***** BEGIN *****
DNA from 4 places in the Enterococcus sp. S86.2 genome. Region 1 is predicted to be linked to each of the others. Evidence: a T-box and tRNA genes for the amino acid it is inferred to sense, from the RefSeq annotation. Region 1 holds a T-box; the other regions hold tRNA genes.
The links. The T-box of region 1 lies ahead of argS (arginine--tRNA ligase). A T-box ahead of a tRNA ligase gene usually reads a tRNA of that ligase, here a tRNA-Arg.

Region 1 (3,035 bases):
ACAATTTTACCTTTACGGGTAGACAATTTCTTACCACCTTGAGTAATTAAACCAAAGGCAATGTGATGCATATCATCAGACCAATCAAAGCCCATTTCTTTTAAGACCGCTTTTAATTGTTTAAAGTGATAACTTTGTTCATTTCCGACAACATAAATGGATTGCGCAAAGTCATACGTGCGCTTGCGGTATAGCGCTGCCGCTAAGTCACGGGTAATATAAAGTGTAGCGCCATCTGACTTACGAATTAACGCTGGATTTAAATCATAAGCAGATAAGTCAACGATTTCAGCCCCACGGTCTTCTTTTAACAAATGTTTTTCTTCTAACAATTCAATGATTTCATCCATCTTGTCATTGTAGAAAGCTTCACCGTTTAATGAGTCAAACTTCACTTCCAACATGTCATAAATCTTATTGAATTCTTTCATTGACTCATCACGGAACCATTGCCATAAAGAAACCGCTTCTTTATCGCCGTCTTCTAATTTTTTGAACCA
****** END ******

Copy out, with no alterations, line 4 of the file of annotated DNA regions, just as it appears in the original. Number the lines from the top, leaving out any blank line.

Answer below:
ACAATTTTACCTTTACGGGTAGACAATTTCTTACCACCTTGAGTAATTAAACCAAAGGCAATGTGATGCATATCATCAGACCAATCAAAGCCCATTTCTTTTAAGACCGCTTTTAATTGTTTAAAGTGATAACTTTGTTCATTTCCGACAACATAAATGGATTGCGCAAAGTCATACGTGCGCTTGCGGTATAGCGCTGCCGCTAAGTCACGGGTAATATAAAGTGTAGCGCCATCTGACTTACGAATTAACGCTGGATTTAAATCATAAGCAGATAAGTCAACGATTTCAGCCCCACGGTCTTCTTTTAACAAATGTTTTTCTTCTAACAATTCAATGATTTCATCCATCTTGTCATTGTAGAAAGCTTCACCGTTTAATGAGTCAAACTTCACTTCCAACATGTCATAAATCTTATTGAATTCTTTCATTGACTCATCACGGAACCATTGCCATAAAGAAACCGCTTCTTTATCGCCGTCTTCTAATTTTTTGAACCA